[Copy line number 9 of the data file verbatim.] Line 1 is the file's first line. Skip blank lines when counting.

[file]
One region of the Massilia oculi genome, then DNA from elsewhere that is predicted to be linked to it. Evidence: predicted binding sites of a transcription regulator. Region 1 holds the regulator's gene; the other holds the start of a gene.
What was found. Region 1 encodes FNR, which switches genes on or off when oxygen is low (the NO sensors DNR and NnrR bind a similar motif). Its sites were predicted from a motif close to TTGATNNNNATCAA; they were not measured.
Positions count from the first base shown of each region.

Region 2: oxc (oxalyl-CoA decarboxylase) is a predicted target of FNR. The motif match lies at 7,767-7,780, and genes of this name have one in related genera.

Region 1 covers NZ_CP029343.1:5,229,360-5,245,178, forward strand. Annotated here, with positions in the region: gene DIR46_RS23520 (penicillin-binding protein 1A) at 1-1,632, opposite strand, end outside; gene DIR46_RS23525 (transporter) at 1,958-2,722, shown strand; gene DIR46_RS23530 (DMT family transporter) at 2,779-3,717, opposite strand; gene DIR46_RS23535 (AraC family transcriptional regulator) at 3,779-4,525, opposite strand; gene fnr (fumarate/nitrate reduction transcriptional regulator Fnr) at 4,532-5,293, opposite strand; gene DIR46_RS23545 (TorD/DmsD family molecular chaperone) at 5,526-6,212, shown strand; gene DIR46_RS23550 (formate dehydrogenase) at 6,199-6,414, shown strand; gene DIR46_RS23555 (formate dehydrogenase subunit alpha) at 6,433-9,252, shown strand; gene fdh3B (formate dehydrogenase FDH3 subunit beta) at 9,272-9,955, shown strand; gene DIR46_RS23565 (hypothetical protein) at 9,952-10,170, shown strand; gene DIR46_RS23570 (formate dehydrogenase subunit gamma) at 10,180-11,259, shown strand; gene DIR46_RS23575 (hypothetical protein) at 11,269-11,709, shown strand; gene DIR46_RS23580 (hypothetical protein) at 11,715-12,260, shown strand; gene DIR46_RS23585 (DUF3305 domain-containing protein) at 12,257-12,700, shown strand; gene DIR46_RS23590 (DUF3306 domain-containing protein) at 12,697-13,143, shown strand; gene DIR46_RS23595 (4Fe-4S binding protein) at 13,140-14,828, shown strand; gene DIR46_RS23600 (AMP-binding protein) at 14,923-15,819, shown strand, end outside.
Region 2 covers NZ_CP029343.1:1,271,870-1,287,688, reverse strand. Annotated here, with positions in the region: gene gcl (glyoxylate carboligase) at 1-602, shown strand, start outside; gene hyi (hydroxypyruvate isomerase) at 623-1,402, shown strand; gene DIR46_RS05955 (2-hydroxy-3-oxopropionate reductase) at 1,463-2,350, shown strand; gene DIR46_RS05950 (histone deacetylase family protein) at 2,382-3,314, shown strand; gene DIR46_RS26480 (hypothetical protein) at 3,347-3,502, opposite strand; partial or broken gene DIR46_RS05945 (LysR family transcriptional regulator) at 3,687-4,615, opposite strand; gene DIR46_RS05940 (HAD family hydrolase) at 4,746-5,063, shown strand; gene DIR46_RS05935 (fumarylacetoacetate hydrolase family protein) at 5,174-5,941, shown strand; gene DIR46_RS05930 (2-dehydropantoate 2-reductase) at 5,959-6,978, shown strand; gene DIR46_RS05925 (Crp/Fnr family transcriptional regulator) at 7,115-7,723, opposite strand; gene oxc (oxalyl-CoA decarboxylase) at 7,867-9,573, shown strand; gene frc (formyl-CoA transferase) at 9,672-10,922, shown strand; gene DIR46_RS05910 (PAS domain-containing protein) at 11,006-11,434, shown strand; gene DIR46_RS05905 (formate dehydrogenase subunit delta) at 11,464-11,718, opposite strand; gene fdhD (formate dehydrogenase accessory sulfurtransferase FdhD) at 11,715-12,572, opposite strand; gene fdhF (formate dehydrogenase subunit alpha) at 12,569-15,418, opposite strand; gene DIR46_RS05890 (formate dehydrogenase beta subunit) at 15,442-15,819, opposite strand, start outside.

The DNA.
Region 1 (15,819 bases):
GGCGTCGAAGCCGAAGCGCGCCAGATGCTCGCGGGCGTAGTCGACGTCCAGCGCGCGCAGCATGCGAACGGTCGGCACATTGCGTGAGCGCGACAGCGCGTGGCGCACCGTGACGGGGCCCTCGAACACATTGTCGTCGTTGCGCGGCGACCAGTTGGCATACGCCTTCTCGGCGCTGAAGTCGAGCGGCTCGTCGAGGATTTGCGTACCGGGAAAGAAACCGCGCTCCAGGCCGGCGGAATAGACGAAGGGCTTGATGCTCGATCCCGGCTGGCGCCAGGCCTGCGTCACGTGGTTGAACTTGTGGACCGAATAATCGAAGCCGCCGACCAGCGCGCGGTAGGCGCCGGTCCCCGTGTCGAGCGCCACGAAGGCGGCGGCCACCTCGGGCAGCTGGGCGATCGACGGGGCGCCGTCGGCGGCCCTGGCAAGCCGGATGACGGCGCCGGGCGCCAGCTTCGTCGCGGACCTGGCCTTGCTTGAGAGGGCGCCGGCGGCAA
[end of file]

GGCGTCGAAGCCGAAGCGCGCCAGATGCTCGCGGGCGTAGTCGACGTCCAGCGCGCGCAGCATGCGAACGGTCGGCACATTGCGTGAGCGCGACAGCGCGTGGCGCACCGTGACGGGGCCCTCGAACACATTGTCGTCGTTGCGCGGCGACCAGTTGGCATACGCCTTCTCGGCGCTGAAGTCGAGCGGCTCGTCGAGGATTTGCGTACCGGGAAAGAAACCGCGCTCCAGGCCGGCGGAATAGACGAAGGGCTTGATGCTCGATCCCGGCTGGCGCCAGGCCTGCGTCACGTGGTTGAACTTGTGGACCGAATAATCGAAGCCGCCGACCAGCGCGCGGTAGGCGCCGGTCCCCGTGTCGAGCGCCACGAAGGCGGCGGCCACCTCGGGCAGCTGGGCGATCGACGGGGCGCCGTCGGCGGCCCTGGCAAGCCGGATGACGGCGCCGGGCGCCAGCTTCGTCGCGGACCTGGCCTTGCTTGAGAGGGCGCCGGCGGCAA